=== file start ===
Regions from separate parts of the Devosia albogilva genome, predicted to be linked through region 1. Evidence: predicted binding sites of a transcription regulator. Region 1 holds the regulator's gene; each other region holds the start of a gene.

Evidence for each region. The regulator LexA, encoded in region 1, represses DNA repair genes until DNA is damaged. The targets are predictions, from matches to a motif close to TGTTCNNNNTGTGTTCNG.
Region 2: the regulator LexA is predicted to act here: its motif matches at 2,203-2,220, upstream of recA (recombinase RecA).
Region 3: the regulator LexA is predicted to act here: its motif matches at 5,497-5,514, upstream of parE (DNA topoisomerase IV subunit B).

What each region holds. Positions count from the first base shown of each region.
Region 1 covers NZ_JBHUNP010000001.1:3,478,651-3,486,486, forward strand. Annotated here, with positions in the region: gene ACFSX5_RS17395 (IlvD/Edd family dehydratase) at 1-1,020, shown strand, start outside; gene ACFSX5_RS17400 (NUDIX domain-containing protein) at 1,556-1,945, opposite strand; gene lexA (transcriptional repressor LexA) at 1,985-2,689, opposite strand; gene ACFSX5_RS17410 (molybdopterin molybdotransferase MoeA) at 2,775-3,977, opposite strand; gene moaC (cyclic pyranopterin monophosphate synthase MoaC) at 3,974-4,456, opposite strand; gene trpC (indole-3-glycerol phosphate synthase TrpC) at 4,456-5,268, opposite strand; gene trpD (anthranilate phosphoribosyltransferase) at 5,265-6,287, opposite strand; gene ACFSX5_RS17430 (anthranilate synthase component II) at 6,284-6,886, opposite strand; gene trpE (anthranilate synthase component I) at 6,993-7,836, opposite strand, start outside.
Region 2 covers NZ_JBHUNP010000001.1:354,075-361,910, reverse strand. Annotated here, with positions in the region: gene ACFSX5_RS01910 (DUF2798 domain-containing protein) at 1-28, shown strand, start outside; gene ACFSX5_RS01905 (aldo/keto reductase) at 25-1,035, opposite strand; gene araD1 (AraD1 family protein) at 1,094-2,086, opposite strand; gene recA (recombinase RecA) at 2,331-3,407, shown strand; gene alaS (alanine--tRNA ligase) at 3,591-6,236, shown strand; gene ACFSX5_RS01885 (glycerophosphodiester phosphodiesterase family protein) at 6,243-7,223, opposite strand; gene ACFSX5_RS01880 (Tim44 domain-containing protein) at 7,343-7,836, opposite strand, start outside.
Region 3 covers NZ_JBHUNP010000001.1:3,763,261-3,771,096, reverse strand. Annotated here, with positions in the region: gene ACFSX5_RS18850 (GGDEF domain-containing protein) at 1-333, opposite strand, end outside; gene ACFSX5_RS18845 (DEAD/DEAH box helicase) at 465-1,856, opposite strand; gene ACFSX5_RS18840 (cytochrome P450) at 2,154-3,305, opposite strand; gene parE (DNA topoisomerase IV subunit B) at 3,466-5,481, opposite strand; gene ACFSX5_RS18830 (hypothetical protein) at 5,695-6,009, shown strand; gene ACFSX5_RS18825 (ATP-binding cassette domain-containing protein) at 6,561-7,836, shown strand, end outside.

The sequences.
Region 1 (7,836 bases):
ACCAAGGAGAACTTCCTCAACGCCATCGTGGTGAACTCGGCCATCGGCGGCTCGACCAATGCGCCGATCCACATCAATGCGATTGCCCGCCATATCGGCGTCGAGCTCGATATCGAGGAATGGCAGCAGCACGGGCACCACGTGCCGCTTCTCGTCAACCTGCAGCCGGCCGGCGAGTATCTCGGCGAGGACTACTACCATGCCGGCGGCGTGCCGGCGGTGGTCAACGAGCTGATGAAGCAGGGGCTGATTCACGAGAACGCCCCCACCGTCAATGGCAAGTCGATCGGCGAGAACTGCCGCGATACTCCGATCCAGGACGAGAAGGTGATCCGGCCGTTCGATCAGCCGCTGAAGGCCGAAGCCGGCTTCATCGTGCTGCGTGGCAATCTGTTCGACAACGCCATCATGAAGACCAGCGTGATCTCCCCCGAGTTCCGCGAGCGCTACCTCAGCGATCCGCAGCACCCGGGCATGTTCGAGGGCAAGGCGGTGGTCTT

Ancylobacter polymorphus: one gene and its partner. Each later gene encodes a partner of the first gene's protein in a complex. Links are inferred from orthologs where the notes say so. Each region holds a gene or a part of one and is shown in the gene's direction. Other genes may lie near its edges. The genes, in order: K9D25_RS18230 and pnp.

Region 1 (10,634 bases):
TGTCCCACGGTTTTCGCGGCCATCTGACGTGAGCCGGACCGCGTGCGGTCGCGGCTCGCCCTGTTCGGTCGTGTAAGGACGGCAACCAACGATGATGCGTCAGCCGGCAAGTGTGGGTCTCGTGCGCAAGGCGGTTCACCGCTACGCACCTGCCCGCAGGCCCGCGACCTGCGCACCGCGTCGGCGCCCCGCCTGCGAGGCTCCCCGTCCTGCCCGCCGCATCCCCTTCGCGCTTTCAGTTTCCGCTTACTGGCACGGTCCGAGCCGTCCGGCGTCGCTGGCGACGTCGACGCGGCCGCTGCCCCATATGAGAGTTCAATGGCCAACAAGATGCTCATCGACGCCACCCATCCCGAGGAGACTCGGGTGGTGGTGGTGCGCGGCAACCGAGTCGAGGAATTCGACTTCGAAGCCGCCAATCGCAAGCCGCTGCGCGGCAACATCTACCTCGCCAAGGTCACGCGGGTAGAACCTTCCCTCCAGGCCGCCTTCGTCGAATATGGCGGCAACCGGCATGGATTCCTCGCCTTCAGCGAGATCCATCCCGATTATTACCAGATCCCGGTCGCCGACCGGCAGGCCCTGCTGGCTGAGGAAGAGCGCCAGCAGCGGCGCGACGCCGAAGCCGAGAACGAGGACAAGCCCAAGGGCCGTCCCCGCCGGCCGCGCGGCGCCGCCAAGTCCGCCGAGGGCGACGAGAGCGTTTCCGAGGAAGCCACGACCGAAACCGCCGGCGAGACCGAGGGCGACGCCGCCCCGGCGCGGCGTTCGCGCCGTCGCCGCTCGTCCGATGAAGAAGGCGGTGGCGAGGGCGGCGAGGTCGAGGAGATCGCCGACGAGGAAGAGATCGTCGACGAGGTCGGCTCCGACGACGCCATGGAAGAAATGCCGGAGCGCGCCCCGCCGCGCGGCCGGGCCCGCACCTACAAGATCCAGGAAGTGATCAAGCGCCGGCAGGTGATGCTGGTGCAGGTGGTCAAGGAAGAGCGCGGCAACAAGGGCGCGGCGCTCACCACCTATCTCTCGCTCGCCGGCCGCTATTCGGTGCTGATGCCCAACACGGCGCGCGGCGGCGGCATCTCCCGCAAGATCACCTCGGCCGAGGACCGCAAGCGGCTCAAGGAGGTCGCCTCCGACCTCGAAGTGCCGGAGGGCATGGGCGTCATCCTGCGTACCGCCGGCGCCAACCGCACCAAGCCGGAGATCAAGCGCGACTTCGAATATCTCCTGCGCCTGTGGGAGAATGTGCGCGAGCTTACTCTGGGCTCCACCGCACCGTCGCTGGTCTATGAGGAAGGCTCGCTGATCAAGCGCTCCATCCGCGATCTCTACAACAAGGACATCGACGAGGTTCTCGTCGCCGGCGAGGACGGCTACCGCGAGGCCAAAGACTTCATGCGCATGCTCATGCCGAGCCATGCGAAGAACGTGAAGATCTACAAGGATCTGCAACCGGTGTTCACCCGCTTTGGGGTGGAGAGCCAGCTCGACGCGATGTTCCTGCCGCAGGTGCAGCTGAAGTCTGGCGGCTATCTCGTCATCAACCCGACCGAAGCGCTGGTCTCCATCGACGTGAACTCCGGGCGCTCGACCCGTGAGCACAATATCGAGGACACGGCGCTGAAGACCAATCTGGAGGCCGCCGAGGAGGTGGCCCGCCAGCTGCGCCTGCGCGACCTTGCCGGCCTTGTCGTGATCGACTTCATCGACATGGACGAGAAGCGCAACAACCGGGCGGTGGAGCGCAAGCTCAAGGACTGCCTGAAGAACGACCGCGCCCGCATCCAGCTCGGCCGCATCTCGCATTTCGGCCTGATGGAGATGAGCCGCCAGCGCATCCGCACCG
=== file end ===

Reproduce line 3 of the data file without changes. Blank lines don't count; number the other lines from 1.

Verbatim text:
Region 2: the regulator LexA is predicted to act here: its motif matches at 2,203-2,220, upstream of recA (recombinase RecA).